Client 1: Sports Massage of quadriceps
Overview of Patient: very regular client with multiple ongoing issues but has specifically requested a soft tissue massage of bilateral quadriceps. FROM and happy to proceed.
Throughout this treatment, I wanted to ensure that I was providing the patient with an adequate amount of pressure and so made sure I was able to use effective communication to receive feedback. I am confident with communicating with my patients which enables me to adapt my session or to revise treatment based on their individual needs and at their request.
I suggested that the patient continue to experience the benefits outside of the clinic, not only by continuing with his current exercise plan, but by incorporating a use of a foam roller at home to reduce muscle soreness and increase flexibility (Wiewelhove et al., 2019)
Client 2: Shoulder Pain
Overview of patient: 12/12 ago acute possible R/C strain, minor niggle since then. Px since 2/12 after increasing intensity of tennis over summer. Joint feels bruised at sub scap attachment, tender in joint and coracoid process but Px during tennis and daily funt. movements such as driving, cooking.
From a subjective and objective evaluation, a clinical diagnosis was not given, however the pain is most likely due to the weaknesses in the rotator cuff musculature when faced with the increase in loading over the last 3 months of significantly increased tennis activity. With supervision, I was able to talk to the client and educate on the importance of joint strength with increased loading and we worked through a program of strengthening exercises to be performed as a rehabilitation program over the coming weeks. However, I found that I did not have a good repertoire of rotator cuff exercises to prescribe and explain to my patient in detail. I therefore researched a number of articles within which were discussions about the important role of each individual rotator cuff muscle and effective strengthening exercises associated with that muscle. Escamilla et al. (2009) for example, details torque in abduction as 35-65% deltoid, 30% subscapularis, 25% supraspinatus and 2% is from anterior deltoids. Knowing that the rotator cuff muscle abduct, internally and externally rotate the glenohumeral joint, it is then possible to devise an appropriate program to enhance the strength in these actions by way of specific exercises. Ellenbecker and Cools (2010) analysed the effectiveness of a number of rotator cuff exercises and from this I have been able to gather some interesting exercise protocols and find rational in their use; I now feel more confidence when discussion shoulder rehabilitation with my patients and know that I am able to adapt exercises where necessary. Plyometric exercises and scapular stabilisation techniques for both home based programs and clinical sessions were described and justified in this article.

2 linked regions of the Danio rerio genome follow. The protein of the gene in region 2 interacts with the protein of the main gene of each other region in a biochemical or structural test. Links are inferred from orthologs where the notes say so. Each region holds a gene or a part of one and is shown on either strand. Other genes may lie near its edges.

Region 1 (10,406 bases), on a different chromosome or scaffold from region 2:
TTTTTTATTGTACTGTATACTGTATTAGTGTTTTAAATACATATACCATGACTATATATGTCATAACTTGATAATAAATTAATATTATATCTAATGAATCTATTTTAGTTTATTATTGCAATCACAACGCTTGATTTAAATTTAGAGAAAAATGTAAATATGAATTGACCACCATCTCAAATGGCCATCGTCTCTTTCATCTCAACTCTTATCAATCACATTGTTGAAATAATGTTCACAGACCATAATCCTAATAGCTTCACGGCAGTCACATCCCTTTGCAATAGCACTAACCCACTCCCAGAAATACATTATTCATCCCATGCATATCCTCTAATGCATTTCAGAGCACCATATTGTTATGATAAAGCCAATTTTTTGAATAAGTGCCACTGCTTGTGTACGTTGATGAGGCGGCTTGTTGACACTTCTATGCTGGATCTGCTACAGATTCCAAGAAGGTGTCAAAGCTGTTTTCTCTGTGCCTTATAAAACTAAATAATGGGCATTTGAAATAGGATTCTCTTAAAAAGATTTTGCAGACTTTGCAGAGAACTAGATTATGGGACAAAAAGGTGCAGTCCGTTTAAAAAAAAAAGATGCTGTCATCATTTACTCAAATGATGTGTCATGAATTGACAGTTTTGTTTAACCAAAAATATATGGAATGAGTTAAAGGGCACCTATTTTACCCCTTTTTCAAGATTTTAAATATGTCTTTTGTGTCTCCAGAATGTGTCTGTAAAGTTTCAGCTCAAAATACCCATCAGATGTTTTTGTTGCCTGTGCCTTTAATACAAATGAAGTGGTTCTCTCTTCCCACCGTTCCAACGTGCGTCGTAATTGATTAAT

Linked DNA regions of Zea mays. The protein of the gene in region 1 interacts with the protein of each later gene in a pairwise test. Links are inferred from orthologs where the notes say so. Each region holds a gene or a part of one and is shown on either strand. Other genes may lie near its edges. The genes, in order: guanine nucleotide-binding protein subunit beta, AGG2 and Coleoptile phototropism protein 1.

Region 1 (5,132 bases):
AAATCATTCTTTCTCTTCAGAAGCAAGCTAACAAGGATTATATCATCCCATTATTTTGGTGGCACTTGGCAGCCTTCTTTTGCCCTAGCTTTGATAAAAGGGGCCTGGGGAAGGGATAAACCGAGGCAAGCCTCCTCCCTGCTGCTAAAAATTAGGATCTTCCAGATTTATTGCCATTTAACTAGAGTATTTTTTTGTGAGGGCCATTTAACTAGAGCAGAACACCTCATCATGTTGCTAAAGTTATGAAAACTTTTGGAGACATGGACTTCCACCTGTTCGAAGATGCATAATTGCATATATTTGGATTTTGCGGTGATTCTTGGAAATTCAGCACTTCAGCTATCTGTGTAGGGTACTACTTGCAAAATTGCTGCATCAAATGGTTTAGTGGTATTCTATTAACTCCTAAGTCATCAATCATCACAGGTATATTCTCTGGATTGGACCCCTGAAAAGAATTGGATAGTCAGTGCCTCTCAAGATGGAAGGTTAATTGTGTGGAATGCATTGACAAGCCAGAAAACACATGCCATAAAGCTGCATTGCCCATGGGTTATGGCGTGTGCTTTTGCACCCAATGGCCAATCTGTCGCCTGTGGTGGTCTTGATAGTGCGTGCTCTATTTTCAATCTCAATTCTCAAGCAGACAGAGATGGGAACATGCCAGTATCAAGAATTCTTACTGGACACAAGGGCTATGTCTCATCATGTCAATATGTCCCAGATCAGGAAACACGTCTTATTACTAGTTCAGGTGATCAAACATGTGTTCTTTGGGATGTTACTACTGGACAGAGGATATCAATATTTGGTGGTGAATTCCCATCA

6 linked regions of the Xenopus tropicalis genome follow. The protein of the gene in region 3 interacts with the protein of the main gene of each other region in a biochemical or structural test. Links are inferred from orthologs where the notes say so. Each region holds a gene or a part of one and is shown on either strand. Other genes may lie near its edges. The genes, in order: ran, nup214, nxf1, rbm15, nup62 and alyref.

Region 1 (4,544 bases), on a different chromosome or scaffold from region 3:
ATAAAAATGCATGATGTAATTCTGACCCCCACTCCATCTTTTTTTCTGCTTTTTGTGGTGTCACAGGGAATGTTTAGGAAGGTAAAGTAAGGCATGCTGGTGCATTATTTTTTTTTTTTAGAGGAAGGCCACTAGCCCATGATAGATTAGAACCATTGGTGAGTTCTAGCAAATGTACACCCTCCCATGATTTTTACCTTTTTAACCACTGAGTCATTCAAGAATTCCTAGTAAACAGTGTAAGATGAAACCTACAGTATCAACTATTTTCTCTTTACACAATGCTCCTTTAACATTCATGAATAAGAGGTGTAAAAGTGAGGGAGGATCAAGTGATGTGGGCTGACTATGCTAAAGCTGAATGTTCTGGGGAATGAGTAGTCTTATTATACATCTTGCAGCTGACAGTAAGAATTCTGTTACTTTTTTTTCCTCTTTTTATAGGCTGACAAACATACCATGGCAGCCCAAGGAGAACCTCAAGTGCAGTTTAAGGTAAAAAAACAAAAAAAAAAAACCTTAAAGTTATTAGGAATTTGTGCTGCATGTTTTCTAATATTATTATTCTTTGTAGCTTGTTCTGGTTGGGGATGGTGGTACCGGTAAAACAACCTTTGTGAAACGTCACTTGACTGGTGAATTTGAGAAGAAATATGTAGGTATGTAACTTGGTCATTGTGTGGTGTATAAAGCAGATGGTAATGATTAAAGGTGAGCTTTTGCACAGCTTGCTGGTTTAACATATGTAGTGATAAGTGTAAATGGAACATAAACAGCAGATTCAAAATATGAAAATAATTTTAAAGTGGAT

Client 3: Shoulder Pain
Overview of patient: 2/52 ago, shoulder press acute trauma on return phase; felt twinge in between shoulder blades R side of Sx. Improved over 2 weeks but sudden sharp Px opening car door, feels like something needs to click in shoulder. Sharp Px shooting up from scapular to base of R Cx/base of occiput.
Constantly turning but in evening feels stiff.
Worse at night, wakes him up at night. Improves after movement but feels like it needs to click.
After a thorough subjective and objective, I was still unable to fully understand the potential diagnosis of this injury. Due to the nature of the range of motion, for example passive range of motion being as limited and painful as active range of motion, I considered the possibility of a joint issue and as I am not yet confident in diagnosing and treating joint stiffness and injury, I requested a consult with the clinic manager. I was reassured that it was a joint issue, as opposed to soft tissue and mobilisations at the costovertebral joints were performed.
I learnt a great deal of practical application from this client, as I was able to palpate the area of pain and differentiate between soft tissue and joint pain and learn how to perform grade IV mobilisations over these costovertebral joints. By the end of the treatment, I had become more familiar to the depth and feel of the oscillations required at this thoracic region of the upper back and of the rationale behind these mobilisations (Basson et al., 2017; Shum et al., 2013).
Similarly to client 2, this patient was prescribed a number of exercises to help increase the strength of the rotator cuff muscle group. However, prior to I found that it may have been necessary to help loosen up the soft tissue surrounding the shoulder to help increase range of motion and reduce pain in order to better facilitate the course of rehabilitation exercises (Ellenbecker & Cools, 2010).
Basson, A., Olivier, B., Ellis, R., Coppieters, M., Stewart, A., & Mudzi, W. (2017). The effectiveness of neural mobilization for neuromusculoskeletal conditions: A systematic review and meta-Analysis. Journal of Orthopaedic and Sports Physical Therapy. https://doi.org/10.2519/jospt.2017.7117
Ellenbecker, T. S., & Cools, A. (2010). Rehabilitation of shoulder impingement syndrome and rotator cuff injuries: An evidence-based review. British Journal of Sports Medicine, 44(5), 319–327. https://doi.org/10.1136/bjsm.2009.058875
Escamilla, R. F., Yamashiro, K., Paulos, L., & Andrews, J. R. (2009). Shoulder muscle activity and function in common shoulder rehabilitation exercises. Sports Medicine, 39(8), 663–685. https://doi.org/10.2165/00007256-200939080-00004
Wiewelhove, T., Döweling, A., Schneider, C., Hottenrott, L., Meyer, T., Kellmann, M., … Ferrauti, A. (2019). A meta-analysis of the effects of foam rolling on performance and recovery. Frontiers in Physiology. https://doi.org/10.3389/fphys.2019.00376